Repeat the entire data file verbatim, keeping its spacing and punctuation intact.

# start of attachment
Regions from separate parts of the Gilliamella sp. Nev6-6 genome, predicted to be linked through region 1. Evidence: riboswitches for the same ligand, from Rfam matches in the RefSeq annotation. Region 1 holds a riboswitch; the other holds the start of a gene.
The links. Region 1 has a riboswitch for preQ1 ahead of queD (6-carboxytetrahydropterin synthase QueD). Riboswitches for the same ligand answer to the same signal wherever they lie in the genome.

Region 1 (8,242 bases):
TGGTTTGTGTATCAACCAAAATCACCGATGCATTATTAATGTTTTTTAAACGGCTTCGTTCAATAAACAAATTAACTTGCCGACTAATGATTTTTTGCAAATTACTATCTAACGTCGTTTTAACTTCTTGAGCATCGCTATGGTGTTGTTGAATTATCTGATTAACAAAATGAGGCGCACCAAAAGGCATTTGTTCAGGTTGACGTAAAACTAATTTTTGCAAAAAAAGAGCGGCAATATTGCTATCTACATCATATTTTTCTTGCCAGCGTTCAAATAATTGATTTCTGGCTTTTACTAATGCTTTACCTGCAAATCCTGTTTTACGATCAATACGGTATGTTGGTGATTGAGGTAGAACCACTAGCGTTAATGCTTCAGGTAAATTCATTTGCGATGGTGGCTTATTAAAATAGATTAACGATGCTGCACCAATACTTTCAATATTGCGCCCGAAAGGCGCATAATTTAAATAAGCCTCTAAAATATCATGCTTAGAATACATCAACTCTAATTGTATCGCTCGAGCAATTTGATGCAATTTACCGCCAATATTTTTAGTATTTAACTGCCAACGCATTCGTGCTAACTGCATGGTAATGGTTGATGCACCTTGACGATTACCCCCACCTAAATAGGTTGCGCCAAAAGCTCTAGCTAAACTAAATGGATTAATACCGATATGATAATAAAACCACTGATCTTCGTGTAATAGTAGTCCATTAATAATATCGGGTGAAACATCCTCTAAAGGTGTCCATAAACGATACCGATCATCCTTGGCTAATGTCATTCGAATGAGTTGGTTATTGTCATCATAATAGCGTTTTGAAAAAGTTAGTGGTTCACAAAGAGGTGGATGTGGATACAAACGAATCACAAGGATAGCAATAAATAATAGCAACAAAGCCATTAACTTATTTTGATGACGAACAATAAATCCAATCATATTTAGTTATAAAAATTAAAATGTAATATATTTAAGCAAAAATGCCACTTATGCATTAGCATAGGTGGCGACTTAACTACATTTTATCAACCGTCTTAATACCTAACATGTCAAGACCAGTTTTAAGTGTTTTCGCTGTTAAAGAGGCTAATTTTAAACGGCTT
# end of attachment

Regions from separate parts of the Gilliamella sp. Nev6-6 genome, predicted to be linked through region 1. Evidence: riboswitches for the same ligand, from Rfam matches in the RefSeq annotation. Region 1 holds a riboswitch; the other holds the start of a gene.
The links. Region 1 has a riboswitch for preQ1 ahead of queD (6-carboxytetrahydropterin synthase QueD). Riboswitches for the same ligand answer to the same signal wherever they lie in the genome.

Region 1 (8,242 bases):
TGGTTTGTGTATCAACCAAAATCACCGATGCATTATTAATGTTTTTTAAACGGCTTCGTTCAATAAACAAATTAACTTGCCGACTAATGATTTTTTGCAAATTACTATCTAACGTCGTTTTAACTTCTTGAGCATCGCTATGGTGTTGTTGAATTATCTGATTAACAAAATGAGGCGCACCAAAAGGCATTTGTTCAGGTTGACGTAAAACTAATTTTTGCAAAAAAAGAGCGGCAATATTGCTATCTACATCATATTTTTCTTGCCAGCGTTCAAATAATTGATTTCTGGCTTTTACTAATGCTTTACCTGCAAATCCTGTTTTACGATCAATACGGTATGTTGGTGATTGAGGTAGAACCACTAGCGTTAATGCTTCAGGTAAATTCATTTGCGATGGTGGCTTATTAAAATAGATTAACGATGCTGCACCAATACTTTCAATATTGCGCCCGAAAGGCGCATAATTTAAATAAGCCTCTAAAATATCATGCTTAGAATACATCAACTCTAATTGTATCGCTCGAGCAATTTGATGCAATTTACCGCCAATATTTTTAGTATTTAACTGCCAACGCATTCGTGCTAACTGCATGGTAATGGTTGATGCACCTTGACGATTACCCCCACCTAAATAGGTTGCGCCAAAAGCTCTAGCTAAACTAAATGGATTAATACCGATATGATAATAAAACCACTGATCTTCGTGTAATAGTAGTCCATTAATAATATCGGGTGAAACATCCTCTAAAGGTGTCCATAAACGATACCGATCATCCTTGGCTAATGTCATTCGAATGAGTTGGTTATTGTCATCATAATAGCGTTTTGAAAAAGTTAGTGGTTCACAAAGAGGTGGATGTGGATACAAACGAATCACAAGGATAGCAATAAATAATAGCAACAAAGCCATTAACTTATTTTGATGACGAACAATAAATCCAATCATATTTAGTTATAAAAATTAAAATGTAATATATTTAAGCAAAAATGCCACTTATGCATTAGCATAGGTGGCGACTTAACTACATTTTATCAACCGTCTTAATACCTAACATGTCAAGACCAGTTTTAAGTGTTTTCGCTGTTAAAGAGGCTAATTTTAAACGGCTT